In ancient cultures, April Fool's Day, which comes close to the first day of spring, marked the beginning of a new year. Then in 1582, Pope Gregory XIII ordered the use of the Gregorian calendar that made January 1 New Year's Day. Some people, however, didn't know about the new schedule, or perhaps they just didn't think it made any sense. They continued to celebrate on April 1 and were called "fools" for doing so. This is the origin of our annual day of pranks and practical jokes.

All the world's religions have holy fools, clowns, or tricksters who encourage us not to take ourselves too seriously. Through silly stories, surprise endings, and unexpected developments, they tease us into a fuller appreciation of the paradoxes and mysteries of life. Jesus incorporated some playful elements into his parables. St. Francis called his early followers "Jesters for the Lord." We are in excellent company when we celebrate April Fool's Day.

Play can be a spiritual practice. It encourages us to make space in our busy, driven, and achievement-oriented lives for just being silly. When we allow ourselves to have some fun, we often also find ways to express our creativity, to use our intuition and imagination, to experience joy and wonder, and to connect with our loved ones.

The thirteenth century abbess Mechtild of Magdeburg wrote of God telling her: "I, God, am your playmate. I will lead the child in you in wonderful ways, for I have chosen you." What a wonderful image — God as our playmate. As a couple who could be called "play challenged," we need this extra incentive to take time away from our work to simply enjoy ourselves, each other, and the pleasures of God's creation.

Spiritual Practices

Here are some ways you can make your playtime into spiritual time.

  • Find ways to be playful at work. One of our friends collects cartoons and posts them on the door to her office. She notices that her workmates stop by regularly for a chuckle.
  • Spend some time playing with children or with your pets. Notice how they manage to focus on whatever they are doing. Practice letting other concerns go when you are playing.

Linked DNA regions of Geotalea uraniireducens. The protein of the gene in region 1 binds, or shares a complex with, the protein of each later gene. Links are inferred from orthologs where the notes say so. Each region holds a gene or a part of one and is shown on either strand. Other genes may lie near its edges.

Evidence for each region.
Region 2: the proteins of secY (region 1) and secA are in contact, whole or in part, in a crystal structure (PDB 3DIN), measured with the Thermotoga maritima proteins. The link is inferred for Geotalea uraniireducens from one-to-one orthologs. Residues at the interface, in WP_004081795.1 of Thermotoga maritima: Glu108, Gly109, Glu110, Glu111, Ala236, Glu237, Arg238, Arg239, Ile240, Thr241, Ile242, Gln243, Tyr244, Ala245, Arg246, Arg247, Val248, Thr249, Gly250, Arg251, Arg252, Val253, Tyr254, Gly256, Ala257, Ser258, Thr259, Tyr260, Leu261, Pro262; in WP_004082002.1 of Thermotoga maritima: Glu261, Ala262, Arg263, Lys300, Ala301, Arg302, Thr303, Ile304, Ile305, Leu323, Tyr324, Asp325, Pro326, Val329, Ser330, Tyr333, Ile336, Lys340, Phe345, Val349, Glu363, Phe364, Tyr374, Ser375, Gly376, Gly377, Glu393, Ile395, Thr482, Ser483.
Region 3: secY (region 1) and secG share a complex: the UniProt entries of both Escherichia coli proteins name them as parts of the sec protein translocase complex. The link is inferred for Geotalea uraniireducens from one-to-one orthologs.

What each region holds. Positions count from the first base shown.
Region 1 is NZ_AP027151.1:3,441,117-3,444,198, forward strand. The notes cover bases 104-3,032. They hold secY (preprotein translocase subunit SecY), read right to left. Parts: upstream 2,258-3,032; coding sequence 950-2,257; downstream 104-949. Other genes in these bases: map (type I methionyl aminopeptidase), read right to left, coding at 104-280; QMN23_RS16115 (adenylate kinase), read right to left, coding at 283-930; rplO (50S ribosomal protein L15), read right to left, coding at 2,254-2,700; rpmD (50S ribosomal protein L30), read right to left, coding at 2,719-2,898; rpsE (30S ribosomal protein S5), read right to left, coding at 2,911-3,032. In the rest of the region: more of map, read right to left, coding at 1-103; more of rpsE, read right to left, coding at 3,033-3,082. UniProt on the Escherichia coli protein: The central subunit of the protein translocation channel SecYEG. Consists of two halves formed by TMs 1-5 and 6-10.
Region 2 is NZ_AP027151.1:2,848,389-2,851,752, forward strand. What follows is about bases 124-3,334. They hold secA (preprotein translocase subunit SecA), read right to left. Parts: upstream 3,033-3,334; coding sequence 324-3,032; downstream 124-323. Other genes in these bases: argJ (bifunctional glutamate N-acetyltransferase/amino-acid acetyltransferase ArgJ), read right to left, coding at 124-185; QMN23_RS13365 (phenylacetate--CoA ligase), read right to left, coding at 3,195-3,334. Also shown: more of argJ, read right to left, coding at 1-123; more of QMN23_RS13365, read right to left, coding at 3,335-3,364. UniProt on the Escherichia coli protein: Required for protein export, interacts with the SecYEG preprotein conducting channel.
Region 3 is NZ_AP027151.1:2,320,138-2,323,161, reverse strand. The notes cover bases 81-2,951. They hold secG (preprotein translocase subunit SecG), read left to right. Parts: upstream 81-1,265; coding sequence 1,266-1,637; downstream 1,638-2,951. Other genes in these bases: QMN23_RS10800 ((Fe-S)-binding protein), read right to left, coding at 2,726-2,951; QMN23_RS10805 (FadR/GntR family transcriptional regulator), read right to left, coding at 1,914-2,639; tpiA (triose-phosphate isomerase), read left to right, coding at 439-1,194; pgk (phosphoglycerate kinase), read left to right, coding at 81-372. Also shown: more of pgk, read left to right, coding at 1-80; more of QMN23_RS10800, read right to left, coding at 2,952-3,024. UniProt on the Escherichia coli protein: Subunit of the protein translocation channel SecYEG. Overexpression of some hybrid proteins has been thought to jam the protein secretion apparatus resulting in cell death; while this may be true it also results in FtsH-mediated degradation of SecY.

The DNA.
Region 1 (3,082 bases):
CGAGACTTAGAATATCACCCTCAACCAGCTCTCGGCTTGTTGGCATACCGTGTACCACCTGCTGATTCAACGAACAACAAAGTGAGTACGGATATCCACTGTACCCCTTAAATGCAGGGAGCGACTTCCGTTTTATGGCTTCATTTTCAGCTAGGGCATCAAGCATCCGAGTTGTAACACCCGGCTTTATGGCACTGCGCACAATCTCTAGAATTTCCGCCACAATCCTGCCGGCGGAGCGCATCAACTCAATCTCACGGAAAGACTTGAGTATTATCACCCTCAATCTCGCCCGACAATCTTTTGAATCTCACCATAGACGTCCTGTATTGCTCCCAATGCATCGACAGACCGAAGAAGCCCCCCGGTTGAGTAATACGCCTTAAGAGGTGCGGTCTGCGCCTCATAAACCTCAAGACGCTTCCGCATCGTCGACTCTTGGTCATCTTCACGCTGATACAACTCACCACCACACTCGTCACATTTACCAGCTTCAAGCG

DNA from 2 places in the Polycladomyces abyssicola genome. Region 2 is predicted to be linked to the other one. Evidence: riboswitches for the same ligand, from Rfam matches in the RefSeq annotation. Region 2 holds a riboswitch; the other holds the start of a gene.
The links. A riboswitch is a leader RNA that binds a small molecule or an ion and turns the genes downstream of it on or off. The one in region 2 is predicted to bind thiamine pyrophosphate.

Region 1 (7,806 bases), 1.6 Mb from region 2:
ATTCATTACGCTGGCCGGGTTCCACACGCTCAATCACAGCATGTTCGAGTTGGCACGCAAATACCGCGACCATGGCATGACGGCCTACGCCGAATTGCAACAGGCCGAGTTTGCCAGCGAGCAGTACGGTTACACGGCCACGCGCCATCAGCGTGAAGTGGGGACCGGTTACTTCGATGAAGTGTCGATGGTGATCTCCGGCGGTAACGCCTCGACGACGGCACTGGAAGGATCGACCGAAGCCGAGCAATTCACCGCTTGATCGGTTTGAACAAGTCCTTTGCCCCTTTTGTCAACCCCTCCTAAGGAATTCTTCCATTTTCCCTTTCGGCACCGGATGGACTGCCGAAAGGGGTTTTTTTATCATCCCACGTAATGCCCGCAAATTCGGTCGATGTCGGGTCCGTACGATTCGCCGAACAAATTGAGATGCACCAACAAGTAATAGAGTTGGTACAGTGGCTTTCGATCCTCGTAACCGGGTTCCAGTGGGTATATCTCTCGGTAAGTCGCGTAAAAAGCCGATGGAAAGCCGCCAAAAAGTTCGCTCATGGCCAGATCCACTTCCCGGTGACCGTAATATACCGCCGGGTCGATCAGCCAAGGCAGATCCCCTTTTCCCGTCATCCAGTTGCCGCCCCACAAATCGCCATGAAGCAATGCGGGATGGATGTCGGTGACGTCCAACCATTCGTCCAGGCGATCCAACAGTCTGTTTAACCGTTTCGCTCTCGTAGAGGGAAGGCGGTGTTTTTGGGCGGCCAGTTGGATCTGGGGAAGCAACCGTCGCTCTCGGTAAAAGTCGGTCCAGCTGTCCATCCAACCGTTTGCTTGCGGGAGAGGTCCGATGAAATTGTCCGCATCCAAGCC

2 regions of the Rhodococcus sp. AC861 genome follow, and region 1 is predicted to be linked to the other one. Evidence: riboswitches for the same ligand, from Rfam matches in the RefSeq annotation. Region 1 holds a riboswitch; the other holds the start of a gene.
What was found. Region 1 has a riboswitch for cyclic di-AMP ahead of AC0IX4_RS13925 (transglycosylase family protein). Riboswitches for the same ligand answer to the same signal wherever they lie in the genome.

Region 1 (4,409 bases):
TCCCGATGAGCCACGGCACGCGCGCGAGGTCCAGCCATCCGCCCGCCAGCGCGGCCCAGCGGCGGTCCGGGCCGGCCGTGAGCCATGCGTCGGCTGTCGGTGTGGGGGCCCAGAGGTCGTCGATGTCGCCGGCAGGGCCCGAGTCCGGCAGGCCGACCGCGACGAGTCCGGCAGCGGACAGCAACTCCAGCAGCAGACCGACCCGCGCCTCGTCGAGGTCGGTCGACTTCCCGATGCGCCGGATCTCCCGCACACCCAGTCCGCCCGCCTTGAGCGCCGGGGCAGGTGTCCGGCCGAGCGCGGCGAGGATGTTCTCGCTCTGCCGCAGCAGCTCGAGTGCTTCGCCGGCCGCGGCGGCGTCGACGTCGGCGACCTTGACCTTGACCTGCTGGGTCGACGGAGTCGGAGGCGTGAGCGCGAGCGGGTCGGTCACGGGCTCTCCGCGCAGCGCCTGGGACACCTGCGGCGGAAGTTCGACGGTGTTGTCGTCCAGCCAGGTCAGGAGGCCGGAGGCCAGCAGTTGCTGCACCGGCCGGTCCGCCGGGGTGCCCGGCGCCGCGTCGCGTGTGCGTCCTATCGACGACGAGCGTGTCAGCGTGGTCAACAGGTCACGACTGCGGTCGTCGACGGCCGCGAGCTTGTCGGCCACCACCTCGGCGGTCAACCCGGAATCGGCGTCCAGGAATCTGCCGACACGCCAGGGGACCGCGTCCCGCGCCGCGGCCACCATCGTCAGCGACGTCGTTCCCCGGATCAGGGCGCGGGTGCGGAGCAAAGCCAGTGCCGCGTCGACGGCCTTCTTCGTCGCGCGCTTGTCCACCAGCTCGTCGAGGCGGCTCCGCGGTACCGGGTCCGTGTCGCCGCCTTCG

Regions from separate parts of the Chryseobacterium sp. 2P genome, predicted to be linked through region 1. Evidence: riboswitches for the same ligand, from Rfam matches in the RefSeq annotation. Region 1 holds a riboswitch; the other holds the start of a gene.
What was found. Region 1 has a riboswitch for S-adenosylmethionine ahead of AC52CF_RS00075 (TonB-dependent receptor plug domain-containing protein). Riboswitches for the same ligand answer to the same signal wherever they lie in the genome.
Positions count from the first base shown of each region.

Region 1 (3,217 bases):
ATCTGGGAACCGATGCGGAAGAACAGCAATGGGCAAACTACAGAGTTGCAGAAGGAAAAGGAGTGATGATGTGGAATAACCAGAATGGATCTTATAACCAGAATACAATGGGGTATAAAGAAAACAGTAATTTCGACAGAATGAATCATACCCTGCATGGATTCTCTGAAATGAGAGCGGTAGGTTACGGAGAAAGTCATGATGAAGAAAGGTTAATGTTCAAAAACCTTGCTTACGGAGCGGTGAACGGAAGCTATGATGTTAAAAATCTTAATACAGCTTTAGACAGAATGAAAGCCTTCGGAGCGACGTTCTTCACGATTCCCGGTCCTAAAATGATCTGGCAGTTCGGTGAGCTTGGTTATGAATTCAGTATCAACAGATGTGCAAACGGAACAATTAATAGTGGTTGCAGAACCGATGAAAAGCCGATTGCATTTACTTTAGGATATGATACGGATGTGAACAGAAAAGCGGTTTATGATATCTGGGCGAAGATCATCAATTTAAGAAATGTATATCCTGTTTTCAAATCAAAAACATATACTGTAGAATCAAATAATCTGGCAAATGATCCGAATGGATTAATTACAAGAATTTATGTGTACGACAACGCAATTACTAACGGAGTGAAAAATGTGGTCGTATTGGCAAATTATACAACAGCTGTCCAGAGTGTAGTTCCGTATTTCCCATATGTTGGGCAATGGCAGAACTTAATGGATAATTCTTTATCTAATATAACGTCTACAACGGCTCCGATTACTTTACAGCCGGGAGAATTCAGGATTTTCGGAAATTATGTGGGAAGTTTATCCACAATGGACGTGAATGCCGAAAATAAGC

• See your play as an opportunity to sense God's presence and love. Catholic sister Jose Hobday writes in Stories of Awe and Abundance: "I love to play with God as I were a child playing with my parents. I love going to a playground, getting in a swing and swinging high, because I believe that God lives in us through the joy and the power we sense when we swing high."
  • Be spontaneous with your prayer. This will make it more playful. For example, we sometimes exclaim "Good going, God" when we see a beautiful sunset. When we feel especially blessed, we express our gratitude by clapping.
  • Julia Cameron, author of The Artist's Way, a classic manual on creativity, recommends that you set aside a few hours every week for an expedition to explore something interesting to your creative consciousness. It might be a visit to a gallery, a fabric store, an herb market, or the zoo. She calls this an "Artist's Date." We recommend you plan "Play Dates" as well, a few hours when you give yourself up to a game, tell jokes with friends, or go see a comedy at the cineplex. Remember to put these play dates on your calendar so that you don't forget them.
  • We have always been very thankful for the lessons our Jewish friends have given us in keeping the Sabbath as a time for playfulness. The Sabbath is a day of worship and a day of rest, a time to catch our breath after a long week. But it is also a time for play, the companionship of family and friends, the pleasure of good food and conversation. As Martin Luther, initiator of the Protestant Reformation, said in his Table Talks: "Our loving God wills that we eat, drink and be merry."